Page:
MPs back sugar tax but want to follow up on health impact
An amended version of a proposed tax on sugar won cross-party support in the House of Assembly yesterday.
But Opposition MPs questioned if an extra charge on sugar-laden products would drive people to make healthier choices.
Susan Jackson, the shadow health minister, said there should be a “war on sugar” as she gave Opposition support of the Customs Tariff Amendment (No 2) Act in a debate that lasted more than five hours.
She said: “If we could just get this right and become more healthy, then we have an opportunity to reflect to the entire world that we can recover and be an example for those also trying to become more healthy, that it is possible.”
Ms Jackson said manufacturers invested large sums in “keeping us addicted”.
She also suggested that sugary items should not be distributed in some public places, like “pivotal” restrictions on tobacco had cut down on its consumption.
Ms Jackson said the removal of candy from supermarket checkouts could also be considered.
She also called for a committee or council to “follow the data” and track whether the legislation improved health.
Jeanne Atherden, the Leader of the Opposition, also called for measures to be put in place so that the results could be tracked.
She also repeated concerns she said she had as a former health minister that a tax on sugar would only lead to increased revenue instead of changed behaviour.
Ms Atherden warned that an “increase in cost does not automatically decrease consumption”.
Craig Cannonier of the Opposition One Bermuda Alliance welcomed the amendments brought by health minister Kim Wilson, which he said would help save black and Portuguese businesses.
Mr Cannonier told MPs “that the Bermudian diet is killing us” and asked for a “massive” commitment to health education.
He added: “We cannot legislate behaviour but what we can do is educate, educate, educate.”
David Burt, the Premier and Finance Minister, repeated that the Government would “ensure that we earmark all of the funds that are generated from the sugar tax to the promotion of healthy living initiatives”.
He added: “The best way to do that is to lower the cost of healthy options and that is what we need to make sure we are trying to target.”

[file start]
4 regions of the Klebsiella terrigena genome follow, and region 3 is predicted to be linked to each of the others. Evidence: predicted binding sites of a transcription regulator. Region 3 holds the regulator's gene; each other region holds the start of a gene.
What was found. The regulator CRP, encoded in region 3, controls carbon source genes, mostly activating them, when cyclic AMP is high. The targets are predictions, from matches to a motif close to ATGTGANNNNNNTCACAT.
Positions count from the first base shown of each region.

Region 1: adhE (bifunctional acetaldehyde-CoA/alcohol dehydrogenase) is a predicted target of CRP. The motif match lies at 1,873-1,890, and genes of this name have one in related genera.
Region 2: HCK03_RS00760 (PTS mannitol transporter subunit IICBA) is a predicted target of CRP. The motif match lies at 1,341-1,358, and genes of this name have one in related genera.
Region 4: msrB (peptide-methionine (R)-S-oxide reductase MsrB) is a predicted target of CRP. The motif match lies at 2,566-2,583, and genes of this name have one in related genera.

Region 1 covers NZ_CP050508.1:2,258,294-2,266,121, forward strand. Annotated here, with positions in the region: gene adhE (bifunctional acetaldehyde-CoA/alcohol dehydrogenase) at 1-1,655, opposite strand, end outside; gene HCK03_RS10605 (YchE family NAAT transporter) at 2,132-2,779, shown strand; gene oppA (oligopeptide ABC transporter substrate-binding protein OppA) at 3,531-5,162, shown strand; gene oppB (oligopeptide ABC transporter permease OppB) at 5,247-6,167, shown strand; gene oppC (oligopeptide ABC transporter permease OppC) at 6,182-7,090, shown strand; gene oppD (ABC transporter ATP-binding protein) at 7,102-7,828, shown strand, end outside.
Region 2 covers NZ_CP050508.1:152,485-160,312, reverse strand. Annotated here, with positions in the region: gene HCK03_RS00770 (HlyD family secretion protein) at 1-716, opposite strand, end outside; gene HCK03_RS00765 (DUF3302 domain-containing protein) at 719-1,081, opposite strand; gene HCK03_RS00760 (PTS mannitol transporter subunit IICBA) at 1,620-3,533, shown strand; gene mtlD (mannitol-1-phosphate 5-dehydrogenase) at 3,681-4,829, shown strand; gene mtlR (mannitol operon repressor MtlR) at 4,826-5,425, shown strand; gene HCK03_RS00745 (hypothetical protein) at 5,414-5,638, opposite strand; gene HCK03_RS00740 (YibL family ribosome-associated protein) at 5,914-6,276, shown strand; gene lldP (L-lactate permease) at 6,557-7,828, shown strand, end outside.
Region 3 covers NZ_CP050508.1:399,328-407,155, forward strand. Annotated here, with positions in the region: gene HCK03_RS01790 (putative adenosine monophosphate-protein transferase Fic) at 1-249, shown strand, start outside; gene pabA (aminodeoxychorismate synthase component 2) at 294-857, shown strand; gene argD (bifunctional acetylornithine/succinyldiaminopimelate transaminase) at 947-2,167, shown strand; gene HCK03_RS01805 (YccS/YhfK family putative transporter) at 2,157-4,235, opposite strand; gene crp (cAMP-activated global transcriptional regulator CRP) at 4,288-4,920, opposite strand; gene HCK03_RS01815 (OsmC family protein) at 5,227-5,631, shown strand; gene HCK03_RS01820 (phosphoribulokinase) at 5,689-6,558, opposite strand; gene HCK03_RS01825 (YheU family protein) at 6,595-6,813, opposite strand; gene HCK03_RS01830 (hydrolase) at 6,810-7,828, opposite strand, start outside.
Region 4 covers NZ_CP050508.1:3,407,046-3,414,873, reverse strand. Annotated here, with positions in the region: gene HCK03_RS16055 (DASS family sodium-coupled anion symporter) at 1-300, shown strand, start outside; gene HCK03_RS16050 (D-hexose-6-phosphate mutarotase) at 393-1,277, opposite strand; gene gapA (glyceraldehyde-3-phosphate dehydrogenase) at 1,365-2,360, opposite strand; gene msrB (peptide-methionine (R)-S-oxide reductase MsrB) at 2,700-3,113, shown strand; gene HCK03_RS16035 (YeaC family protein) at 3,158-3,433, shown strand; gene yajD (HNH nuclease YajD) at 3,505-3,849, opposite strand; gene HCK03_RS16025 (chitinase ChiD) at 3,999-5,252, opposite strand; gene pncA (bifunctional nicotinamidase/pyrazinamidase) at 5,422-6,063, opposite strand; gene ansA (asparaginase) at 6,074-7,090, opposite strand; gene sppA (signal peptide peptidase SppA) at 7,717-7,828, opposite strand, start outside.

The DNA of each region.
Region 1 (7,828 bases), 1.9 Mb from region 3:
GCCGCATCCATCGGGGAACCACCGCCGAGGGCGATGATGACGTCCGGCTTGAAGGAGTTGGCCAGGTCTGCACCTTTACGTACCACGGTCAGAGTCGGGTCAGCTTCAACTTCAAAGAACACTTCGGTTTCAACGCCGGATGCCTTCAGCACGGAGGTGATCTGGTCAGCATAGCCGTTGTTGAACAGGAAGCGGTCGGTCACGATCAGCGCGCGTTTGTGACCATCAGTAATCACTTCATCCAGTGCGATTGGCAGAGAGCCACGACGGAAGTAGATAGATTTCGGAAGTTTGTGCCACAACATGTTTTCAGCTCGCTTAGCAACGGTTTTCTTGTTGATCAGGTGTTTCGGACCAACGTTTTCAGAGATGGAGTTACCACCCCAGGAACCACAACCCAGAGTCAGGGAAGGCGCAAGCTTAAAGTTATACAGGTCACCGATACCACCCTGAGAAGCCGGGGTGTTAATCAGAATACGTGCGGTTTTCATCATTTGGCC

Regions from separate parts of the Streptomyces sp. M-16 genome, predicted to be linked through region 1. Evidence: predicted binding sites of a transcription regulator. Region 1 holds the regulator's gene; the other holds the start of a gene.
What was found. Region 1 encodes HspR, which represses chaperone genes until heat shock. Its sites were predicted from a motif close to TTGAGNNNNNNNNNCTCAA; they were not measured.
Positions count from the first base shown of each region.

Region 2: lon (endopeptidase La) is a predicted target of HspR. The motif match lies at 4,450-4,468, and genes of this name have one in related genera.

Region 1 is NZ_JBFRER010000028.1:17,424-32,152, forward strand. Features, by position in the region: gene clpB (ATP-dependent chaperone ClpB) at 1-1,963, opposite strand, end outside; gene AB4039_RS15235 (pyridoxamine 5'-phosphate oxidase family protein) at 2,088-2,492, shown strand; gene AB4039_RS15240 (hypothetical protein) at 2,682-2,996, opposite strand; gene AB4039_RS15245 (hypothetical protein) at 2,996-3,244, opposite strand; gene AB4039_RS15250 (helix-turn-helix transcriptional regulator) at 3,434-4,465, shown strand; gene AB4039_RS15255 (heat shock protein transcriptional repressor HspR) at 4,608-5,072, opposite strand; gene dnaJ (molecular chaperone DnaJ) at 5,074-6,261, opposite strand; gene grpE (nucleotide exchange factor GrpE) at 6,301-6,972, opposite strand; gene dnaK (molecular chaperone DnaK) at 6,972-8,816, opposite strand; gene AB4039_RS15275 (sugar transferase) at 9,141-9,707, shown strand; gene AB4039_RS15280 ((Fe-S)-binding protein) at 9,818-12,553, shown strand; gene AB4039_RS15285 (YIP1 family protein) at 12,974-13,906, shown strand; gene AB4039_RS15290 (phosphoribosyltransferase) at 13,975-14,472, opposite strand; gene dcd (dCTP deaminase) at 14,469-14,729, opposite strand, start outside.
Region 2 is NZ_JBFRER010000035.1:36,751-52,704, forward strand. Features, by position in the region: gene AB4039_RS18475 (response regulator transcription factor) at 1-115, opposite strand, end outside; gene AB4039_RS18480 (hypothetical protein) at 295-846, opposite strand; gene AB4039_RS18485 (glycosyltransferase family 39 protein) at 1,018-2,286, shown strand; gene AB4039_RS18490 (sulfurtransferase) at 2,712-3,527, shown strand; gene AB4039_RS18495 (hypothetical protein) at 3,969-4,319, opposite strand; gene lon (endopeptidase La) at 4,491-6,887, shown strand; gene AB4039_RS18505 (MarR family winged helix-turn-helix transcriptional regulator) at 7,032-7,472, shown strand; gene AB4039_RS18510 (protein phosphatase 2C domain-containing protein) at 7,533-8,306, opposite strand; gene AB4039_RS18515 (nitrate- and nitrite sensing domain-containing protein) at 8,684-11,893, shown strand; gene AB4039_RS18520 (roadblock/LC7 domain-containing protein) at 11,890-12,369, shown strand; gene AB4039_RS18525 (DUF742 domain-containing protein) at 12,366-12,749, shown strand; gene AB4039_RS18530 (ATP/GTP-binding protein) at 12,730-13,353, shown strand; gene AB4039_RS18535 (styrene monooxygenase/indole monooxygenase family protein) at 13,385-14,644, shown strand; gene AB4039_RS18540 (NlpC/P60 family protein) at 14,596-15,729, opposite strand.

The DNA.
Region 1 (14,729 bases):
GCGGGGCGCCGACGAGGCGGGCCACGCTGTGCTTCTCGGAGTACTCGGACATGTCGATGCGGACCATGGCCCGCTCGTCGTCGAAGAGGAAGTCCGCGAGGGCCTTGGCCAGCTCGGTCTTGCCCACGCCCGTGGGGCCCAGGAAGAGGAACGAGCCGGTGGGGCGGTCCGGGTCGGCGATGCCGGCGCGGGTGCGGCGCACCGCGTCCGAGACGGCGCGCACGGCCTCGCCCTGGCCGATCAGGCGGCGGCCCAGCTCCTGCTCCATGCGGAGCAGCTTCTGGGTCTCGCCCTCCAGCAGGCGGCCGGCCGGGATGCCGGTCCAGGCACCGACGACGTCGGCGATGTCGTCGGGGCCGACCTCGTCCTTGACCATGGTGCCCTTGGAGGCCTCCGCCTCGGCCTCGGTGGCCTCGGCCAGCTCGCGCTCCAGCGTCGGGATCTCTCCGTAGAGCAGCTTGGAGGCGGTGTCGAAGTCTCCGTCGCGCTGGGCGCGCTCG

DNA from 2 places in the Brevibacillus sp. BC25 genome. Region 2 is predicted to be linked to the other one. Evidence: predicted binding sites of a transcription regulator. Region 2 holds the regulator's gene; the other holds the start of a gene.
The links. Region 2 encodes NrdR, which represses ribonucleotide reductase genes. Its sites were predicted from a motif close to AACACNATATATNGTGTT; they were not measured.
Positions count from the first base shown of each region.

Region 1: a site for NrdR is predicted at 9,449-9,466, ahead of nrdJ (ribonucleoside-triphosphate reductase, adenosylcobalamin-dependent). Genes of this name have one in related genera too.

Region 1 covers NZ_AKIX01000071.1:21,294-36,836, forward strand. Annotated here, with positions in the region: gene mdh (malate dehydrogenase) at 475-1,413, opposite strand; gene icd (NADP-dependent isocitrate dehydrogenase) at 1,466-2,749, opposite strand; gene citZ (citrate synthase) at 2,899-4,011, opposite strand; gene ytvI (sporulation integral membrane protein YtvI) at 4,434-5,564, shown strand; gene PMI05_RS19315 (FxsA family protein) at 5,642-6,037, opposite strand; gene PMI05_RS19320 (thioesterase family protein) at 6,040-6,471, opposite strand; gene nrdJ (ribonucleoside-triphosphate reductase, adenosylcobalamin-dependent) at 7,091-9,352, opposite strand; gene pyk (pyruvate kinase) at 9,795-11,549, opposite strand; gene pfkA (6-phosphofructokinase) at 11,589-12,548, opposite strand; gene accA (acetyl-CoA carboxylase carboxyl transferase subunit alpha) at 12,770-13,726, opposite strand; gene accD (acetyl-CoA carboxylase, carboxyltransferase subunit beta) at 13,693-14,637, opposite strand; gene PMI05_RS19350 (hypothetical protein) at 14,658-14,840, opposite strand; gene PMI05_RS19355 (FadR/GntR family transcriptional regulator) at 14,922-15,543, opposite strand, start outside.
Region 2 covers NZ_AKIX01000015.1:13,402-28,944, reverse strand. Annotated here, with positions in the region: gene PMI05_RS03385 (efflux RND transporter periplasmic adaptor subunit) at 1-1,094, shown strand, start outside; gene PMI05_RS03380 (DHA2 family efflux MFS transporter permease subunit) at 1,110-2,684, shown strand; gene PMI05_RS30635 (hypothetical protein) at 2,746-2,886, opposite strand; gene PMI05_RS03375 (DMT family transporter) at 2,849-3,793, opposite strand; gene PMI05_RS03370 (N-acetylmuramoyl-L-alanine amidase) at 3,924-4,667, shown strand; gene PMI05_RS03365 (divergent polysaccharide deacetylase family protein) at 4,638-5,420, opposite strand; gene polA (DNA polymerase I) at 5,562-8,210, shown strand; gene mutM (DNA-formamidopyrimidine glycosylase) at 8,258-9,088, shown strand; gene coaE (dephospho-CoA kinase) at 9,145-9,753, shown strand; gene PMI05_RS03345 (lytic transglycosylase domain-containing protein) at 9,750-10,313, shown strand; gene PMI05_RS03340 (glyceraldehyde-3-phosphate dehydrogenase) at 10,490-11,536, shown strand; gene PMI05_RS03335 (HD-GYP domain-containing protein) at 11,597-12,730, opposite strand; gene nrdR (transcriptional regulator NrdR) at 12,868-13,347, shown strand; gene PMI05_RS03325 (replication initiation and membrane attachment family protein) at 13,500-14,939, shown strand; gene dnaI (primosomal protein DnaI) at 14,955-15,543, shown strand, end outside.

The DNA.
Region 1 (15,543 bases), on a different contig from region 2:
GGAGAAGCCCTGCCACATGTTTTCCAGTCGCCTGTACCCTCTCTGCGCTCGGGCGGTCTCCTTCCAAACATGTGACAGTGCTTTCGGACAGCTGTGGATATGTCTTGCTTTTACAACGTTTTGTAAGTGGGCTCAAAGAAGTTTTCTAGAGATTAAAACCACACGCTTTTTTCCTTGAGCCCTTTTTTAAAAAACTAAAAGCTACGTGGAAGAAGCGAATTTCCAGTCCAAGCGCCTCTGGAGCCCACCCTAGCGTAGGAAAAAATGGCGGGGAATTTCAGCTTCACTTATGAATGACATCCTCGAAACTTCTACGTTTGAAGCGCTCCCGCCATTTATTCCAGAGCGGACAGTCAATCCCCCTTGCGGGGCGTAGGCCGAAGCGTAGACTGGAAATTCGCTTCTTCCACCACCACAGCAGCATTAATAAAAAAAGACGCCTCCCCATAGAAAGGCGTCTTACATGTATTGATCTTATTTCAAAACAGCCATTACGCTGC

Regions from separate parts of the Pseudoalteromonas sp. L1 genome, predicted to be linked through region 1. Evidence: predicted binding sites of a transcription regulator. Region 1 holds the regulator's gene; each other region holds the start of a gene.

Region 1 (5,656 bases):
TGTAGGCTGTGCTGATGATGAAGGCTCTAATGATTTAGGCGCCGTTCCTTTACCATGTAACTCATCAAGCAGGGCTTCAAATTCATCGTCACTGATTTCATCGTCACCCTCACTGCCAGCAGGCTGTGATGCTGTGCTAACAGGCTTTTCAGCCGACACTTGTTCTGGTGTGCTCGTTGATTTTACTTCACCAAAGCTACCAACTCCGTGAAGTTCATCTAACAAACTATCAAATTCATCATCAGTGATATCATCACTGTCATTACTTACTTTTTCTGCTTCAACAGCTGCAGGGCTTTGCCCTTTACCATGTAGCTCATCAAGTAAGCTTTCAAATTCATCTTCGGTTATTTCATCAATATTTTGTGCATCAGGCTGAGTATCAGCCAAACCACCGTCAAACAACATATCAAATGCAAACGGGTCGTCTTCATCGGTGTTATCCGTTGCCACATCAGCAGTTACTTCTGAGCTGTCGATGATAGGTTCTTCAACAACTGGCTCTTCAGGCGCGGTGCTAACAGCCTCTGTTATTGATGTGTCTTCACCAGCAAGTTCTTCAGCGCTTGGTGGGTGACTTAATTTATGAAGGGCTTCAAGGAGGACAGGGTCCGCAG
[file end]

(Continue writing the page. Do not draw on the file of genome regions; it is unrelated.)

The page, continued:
Mr Burt said: “We have taken a first step into that to eliminate customs duty on many healthy food items.”
He added that another option was to encourage more local production of healthy options.
He said the Business Development Agency and an external investor were looking at the “conversion of certain buildings at Southside which could be possibly used for vertical farming”.
Mr Burt also acknowledged concerns of businesses who felt that the sudden duty rate increase would put them out of business.
He said the Government had agreed to delay the implementation, phase the increase and also offer concessions to local manufacturers.
But Mr Burt also suggested that they take the opportunity to take the time to reinvent what they do.
He said: “If you have a retail store that is just selling candy, maybe in addition to selling candy, you might want to sell healthier snacks, different options, fruit-based snacks.”
Lawrence Scott, the Government whip, said businesses such as soft drinks producer Barritts, which had opposed the tax, should see it as an opportunity to create jobs.
“As it says in the bill, there is a concession for foodstuffs made here in Bermuda, produced here in Bermuda.”
He added that if Barritts were to bring its bottling operation back to the island “they would then be able to say that we are actually producing it here in Bermuda”.
Mr Scott said this would mean they could apply then for the concession.
But Patricia Gordon-Pamplin said simply relocating the manufacturing side would defeat the purpose of the bill.
She said: “It is the consumption, not the place of manufacture, that is causing the health problems to which the minister has referred.”
Ms Gordon-Pamplin also stressed the need to recognise the addictiveness of sugar.
She warned: “If the desire for serious, hard sugar is greater than your love for fruits and vegetables, then you are going to buy the sugar.”
Ms Gordon-Pamplin added: “It's only going to be an awareness of the health outcomes that we will suffer as a people, that we can actually make choices that will help to benefit us.”
But Wayne Furbert, the junior finance minister, said taxes on cigarettes had led to a reduction in the number of smokers over the years, which showed that “behaviour patterns can be changed based on prices”.
Several Government MPs pointed out the absence of OBA MP Michael Dunkley, who had spoke out against the legislation on social media.
Diallo Rabain said: “When I noted that Member was not here I was a bit disappointed because I wanted to see what he would say in these halls.”